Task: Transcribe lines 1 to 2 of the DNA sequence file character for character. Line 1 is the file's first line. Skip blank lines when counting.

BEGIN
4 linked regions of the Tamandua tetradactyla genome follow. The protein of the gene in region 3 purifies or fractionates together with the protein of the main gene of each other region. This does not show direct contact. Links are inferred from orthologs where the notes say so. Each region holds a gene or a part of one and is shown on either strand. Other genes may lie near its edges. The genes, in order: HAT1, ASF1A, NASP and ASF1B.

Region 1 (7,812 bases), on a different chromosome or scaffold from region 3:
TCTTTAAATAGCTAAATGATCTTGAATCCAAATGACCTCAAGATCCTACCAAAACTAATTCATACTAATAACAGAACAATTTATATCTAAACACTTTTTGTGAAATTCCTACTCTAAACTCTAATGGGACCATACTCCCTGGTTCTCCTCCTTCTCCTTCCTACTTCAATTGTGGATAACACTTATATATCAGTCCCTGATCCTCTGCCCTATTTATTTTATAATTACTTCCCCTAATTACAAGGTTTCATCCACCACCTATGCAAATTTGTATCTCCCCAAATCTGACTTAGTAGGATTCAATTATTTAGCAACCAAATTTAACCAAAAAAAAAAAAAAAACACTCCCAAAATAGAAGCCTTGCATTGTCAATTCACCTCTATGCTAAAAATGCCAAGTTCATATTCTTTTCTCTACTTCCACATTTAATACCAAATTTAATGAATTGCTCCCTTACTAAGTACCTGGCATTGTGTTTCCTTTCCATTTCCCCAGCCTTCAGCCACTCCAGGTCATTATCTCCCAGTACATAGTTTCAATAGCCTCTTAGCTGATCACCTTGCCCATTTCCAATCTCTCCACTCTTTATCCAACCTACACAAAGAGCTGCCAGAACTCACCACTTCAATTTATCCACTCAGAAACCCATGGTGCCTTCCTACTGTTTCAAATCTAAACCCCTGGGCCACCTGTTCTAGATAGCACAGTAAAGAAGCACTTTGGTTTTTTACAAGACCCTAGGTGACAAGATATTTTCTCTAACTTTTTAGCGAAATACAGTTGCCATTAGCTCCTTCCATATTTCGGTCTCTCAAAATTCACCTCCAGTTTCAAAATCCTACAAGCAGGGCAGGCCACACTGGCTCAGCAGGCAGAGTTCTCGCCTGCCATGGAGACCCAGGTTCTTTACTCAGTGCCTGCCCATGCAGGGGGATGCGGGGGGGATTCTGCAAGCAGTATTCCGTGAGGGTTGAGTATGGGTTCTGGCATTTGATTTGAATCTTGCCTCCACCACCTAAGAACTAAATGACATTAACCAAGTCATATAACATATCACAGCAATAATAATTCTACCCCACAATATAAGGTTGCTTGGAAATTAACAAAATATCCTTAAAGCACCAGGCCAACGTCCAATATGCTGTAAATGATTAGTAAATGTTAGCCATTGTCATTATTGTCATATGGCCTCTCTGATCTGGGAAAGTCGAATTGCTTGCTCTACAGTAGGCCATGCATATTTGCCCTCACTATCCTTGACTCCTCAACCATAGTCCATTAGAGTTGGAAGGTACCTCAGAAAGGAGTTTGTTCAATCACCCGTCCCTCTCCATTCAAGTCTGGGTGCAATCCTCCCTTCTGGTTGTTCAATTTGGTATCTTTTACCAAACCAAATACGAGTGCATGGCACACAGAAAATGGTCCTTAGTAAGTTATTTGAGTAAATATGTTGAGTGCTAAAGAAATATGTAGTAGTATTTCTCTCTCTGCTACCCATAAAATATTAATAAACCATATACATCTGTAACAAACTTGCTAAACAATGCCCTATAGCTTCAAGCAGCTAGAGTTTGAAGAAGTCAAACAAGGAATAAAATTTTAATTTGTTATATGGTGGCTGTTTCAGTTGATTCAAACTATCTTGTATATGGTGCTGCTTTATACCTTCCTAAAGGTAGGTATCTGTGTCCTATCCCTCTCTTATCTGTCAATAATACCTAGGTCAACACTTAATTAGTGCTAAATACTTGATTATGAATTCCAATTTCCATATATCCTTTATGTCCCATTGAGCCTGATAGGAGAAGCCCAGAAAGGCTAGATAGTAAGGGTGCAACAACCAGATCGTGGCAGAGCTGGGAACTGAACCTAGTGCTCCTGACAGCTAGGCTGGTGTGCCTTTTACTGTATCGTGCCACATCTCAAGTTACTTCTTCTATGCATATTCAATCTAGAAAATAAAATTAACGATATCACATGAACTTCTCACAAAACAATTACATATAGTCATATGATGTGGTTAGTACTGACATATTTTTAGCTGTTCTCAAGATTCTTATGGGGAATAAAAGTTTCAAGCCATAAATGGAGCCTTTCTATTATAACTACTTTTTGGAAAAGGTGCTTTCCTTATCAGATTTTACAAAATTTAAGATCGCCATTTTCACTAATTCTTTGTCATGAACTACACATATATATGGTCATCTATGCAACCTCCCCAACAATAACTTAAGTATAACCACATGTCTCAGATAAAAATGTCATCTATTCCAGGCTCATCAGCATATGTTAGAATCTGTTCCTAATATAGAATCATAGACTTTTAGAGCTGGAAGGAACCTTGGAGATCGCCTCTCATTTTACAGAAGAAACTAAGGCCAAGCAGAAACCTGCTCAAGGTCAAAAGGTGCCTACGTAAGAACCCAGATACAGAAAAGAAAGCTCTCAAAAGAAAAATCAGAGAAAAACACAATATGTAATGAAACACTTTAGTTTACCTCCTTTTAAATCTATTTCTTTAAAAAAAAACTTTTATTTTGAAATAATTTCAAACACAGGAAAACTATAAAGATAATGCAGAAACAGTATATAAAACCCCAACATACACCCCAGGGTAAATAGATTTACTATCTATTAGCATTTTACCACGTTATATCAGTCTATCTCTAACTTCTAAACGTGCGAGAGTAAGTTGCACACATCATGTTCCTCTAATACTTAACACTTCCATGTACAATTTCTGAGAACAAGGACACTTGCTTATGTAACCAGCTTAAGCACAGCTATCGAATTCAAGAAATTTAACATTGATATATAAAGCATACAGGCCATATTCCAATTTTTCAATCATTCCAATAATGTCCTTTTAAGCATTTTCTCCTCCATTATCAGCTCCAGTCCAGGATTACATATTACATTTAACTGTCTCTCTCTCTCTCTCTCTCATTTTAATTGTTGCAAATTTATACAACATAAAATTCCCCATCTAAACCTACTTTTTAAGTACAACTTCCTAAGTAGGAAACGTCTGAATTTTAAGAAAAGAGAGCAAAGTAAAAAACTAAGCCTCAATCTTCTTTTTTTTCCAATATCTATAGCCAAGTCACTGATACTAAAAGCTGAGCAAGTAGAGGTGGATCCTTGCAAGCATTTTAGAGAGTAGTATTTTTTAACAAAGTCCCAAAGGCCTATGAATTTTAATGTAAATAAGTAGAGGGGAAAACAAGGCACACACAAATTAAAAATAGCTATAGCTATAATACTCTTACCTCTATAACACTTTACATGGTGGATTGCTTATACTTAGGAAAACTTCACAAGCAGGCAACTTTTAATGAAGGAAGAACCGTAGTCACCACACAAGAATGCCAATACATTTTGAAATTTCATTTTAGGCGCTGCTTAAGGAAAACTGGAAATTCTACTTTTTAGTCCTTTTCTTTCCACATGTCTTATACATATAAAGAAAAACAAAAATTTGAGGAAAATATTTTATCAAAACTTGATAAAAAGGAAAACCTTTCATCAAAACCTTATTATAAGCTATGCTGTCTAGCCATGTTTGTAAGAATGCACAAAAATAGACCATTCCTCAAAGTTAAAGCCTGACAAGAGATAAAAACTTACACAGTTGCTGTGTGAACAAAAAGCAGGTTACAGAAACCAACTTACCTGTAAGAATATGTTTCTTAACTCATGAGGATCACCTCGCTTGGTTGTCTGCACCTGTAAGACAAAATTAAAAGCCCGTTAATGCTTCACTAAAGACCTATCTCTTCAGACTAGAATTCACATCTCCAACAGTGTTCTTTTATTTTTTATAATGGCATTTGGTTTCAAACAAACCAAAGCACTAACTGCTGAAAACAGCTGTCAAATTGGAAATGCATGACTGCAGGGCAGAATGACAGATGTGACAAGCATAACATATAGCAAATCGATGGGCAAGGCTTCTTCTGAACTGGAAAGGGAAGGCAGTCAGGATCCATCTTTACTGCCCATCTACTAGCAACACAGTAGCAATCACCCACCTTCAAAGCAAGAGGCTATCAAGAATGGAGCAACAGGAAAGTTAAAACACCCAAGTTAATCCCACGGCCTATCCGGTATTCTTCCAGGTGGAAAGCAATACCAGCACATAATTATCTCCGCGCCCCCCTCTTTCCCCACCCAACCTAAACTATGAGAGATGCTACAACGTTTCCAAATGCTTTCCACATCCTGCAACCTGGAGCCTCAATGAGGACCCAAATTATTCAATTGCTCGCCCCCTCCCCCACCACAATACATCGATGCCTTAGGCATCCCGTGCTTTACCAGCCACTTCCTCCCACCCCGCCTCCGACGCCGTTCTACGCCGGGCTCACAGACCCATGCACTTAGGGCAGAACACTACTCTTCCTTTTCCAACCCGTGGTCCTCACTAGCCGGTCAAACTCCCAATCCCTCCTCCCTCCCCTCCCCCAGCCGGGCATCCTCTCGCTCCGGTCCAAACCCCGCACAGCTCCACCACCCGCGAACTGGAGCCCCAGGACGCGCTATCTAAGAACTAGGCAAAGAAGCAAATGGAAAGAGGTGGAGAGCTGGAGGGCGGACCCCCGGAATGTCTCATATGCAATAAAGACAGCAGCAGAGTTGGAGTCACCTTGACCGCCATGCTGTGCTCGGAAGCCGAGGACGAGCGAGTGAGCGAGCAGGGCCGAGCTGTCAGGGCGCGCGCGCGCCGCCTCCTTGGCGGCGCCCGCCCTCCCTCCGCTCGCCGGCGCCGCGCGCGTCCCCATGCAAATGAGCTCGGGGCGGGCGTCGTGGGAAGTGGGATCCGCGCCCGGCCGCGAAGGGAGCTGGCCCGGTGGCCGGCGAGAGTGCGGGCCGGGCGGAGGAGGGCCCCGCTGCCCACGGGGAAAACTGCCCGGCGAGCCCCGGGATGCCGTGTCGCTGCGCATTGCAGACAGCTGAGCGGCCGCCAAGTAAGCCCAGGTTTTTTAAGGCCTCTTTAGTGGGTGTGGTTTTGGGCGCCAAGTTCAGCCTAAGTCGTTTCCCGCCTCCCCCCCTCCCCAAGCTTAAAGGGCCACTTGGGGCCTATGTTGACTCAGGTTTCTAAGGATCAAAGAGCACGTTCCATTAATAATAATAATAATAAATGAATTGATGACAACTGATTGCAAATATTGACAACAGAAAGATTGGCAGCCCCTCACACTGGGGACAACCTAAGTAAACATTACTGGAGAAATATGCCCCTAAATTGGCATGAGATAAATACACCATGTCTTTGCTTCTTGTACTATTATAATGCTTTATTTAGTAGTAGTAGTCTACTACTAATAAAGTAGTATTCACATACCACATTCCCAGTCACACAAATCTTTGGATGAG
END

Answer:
4 linked regions of the Tamandua tetradactyla genome follow. The protein of the gene in region 3 purifies or fractionates together with the protein of the main gene of each other region. This does not show direct contact. Links are inferred from orthologs where the notes say so. Each region holds a gene or a part of one and is shown on either strand. Other genes may lie near its edges. The genes, in order: HAT1, ASF1A, NASP and ASF1B.

Region 1 (7,812 bases), on a different chromosome or scaffold from region 3: